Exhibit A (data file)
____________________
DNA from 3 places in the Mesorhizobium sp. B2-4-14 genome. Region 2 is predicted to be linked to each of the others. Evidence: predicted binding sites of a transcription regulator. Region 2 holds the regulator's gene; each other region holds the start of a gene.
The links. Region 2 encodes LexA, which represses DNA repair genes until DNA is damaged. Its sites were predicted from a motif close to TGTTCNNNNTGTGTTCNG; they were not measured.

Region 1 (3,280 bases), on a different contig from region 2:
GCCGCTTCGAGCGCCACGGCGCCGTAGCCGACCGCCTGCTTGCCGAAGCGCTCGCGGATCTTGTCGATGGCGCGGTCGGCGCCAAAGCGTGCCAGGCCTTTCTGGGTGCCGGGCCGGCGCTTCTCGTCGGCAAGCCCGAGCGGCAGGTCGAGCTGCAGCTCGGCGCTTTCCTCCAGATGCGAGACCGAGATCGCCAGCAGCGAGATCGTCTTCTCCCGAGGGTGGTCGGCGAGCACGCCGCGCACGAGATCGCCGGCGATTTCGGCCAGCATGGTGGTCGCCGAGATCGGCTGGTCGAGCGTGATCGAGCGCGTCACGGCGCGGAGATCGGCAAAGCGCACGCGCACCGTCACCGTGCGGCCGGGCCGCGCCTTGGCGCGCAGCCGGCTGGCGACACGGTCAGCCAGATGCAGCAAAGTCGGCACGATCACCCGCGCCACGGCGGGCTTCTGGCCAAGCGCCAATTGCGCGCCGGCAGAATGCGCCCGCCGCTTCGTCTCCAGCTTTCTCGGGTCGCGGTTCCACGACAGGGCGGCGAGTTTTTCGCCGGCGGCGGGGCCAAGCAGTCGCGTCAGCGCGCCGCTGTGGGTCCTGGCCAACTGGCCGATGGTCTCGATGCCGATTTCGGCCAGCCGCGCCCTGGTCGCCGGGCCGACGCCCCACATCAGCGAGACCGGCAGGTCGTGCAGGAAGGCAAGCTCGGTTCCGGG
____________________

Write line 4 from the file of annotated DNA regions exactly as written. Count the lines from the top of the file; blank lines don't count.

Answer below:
GCCGCTTCGAGCGCCACGGCGCCGTAGCCGACCGCCTGCTTGCCGAAGCGCTCGCGGATCTTGTCGATGGCGCGGTCGGCGCCAAAGCGTGCCAGGCCTTTCTGGGTGCCGGGCCGGCGCTTCTCGTCGGCAAGCCCGAGCGGCAGGTCGAGCTGCAGCTCGGCGCTTTCCTCCAGATGCGAGACCGAGATCGCCAGCAGCGAGATCGTCTTCTCCCGAGGGTGGTCGGCGAGCACGCCGCGCACGAGATCGCCGGCGATTTCGGCCAGCATGGTGGTCGCCGAGATCGGCTGGTCGAGCGTGATCGAGCGCGTCACGGCGCGGAGATCGGCAAAGCGCACGCGCACCGTCACCGTGCGGCCGGGCCGCGCCTTGGCGCGCAGCCGGCTGGCGACACGGTCAGCCAGATGCAGCAAAGTCGGCACGATCACCCGCGCCACGGCGGGCTTCTGGCCAAGCGCCAATTGCGCGCCGGCAGAATGCGCCCGCCGCTTCGTCTCCAGCTTTCTCGGGTCGCGGTTCCACGACAGGGCGGCGAGTTTTTCGCCGGCGGCGGGGCCAAGCAGTCGCGTCAGCGCGCCGCTGTGGGTCCTGGCCAACTGGCCGATGGTCTCGATGCCGATTTCGGCCAGCCGCGCCCTGGTCGCCGGGCCGACGCCCCACATCAGCGAGACCGGCAGGTCGTGCAGGAAGGCAAGCTCGGTTCCGGG